Multiomics liquid biopsy firm Biological Dynamics has secured breakthrough device designation from the US Food and Drug Administration (FDA) for its early-stage pancreatic cancer detection test.

The liquid biopsy assay, dubbed Exo-PDAC, has been developed to facilitate early detection of pancreatic ductal adenocarcinoma (PDAC), which is said to be one of the most lethal forms of cancer across the world.

According to the company, PDAC is estimated to become the second leading cause of cancer-related deaths by 2040, as it is asymptomatic in its early stages.

The company has designed the diagnostic assay to detect exosomal biomarkers linked to an increased risk of pancreatic cancer.

Exo-PDAC uses a small amount of blood collected from patients to analyse with minimal sample preparation or processing, the company said.

Biological Dynamics CEO Dr Raj Krishnan said: “For far too long, patients have needed innovative technologies with the potential to detect cancer at the earliest stages, and we look forward to working closely with the FDA, to do exactly that, with our pancreatic cancer test.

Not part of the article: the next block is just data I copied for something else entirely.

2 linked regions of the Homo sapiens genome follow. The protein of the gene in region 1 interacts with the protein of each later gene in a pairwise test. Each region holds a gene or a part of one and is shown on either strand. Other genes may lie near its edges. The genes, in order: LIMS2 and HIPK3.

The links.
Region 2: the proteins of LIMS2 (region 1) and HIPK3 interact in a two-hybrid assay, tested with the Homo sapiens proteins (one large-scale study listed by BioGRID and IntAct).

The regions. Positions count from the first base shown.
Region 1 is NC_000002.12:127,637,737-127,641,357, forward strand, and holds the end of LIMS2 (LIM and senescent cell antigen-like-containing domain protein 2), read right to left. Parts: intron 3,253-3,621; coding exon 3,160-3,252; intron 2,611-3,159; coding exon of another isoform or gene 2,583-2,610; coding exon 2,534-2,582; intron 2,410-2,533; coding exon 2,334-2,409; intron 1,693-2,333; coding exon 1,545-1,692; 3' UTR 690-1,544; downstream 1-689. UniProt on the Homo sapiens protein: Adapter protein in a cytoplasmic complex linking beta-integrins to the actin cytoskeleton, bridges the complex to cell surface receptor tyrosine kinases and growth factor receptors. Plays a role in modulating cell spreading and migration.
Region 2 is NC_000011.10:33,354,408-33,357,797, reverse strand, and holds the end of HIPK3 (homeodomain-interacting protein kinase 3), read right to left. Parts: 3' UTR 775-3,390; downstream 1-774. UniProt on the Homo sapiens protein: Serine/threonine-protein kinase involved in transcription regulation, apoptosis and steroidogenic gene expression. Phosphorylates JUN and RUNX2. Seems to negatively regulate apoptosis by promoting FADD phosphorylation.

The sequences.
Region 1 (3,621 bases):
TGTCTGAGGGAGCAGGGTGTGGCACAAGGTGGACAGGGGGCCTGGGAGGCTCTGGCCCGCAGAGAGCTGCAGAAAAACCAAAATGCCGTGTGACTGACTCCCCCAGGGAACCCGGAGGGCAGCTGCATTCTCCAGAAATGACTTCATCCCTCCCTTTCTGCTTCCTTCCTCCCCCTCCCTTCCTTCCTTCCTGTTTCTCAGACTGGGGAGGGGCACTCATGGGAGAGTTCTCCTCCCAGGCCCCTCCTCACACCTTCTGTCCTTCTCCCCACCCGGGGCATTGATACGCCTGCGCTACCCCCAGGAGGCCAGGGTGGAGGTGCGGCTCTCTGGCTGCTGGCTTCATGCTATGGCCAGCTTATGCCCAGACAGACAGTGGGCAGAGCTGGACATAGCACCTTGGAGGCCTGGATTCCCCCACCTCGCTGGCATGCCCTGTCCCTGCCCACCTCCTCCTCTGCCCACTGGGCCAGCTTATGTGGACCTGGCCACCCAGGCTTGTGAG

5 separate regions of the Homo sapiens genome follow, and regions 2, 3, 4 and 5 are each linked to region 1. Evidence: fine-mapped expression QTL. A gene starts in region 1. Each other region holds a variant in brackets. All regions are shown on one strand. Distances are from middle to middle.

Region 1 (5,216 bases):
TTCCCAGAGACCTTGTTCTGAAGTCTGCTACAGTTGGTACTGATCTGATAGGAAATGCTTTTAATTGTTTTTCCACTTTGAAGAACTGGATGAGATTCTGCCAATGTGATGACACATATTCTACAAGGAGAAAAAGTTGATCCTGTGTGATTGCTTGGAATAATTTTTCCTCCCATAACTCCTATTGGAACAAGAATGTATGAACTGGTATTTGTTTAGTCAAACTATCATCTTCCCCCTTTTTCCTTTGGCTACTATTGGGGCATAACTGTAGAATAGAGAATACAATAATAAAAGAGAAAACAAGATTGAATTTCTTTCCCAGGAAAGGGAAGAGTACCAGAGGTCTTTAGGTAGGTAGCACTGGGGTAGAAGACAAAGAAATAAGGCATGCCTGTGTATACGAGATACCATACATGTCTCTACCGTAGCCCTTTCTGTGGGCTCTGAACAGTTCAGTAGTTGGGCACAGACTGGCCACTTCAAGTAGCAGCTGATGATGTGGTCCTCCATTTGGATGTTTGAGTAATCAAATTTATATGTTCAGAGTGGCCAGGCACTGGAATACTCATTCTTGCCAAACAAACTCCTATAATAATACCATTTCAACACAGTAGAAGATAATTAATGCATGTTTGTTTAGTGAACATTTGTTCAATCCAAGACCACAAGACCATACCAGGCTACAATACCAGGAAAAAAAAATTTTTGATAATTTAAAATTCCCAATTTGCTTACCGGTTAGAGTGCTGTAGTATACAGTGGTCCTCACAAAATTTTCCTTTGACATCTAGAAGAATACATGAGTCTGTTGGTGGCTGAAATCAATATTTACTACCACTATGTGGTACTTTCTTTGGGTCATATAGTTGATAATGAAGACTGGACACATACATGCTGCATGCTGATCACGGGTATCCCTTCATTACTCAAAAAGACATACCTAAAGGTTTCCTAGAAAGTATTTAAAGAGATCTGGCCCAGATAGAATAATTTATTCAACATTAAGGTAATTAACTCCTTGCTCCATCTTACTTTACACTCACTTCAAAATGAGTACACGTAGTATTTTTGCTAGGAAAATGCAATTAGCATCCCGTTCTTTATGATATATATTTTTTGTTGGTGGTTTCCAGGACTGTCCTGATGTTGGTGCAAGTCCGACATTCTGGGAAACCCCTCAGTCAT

“And for us, this is an important milestone as we accelerate our vision of improving global health outcomes by advancing our unique multiomics platform for multiple cancers and other diseases.”

The Exo-PDAC assay can be used to test individuals with new-onset diabetes, a family history of pancreatic cancer, certain germline mutations and other relevant factors that are determined by the US Preventive Services Task Force (USPSTF).

It is claimed to be the first assay to use the company’s Verita platform, a new alternating current electrokinetic-based technology used for early disease detection such as cancer, Alzheimer’s disease and other infectious diseases.

The platform is designed to simplify access to biomarkers, nanoparticles, and nucleic acids, allowing differentiated multiomics applications.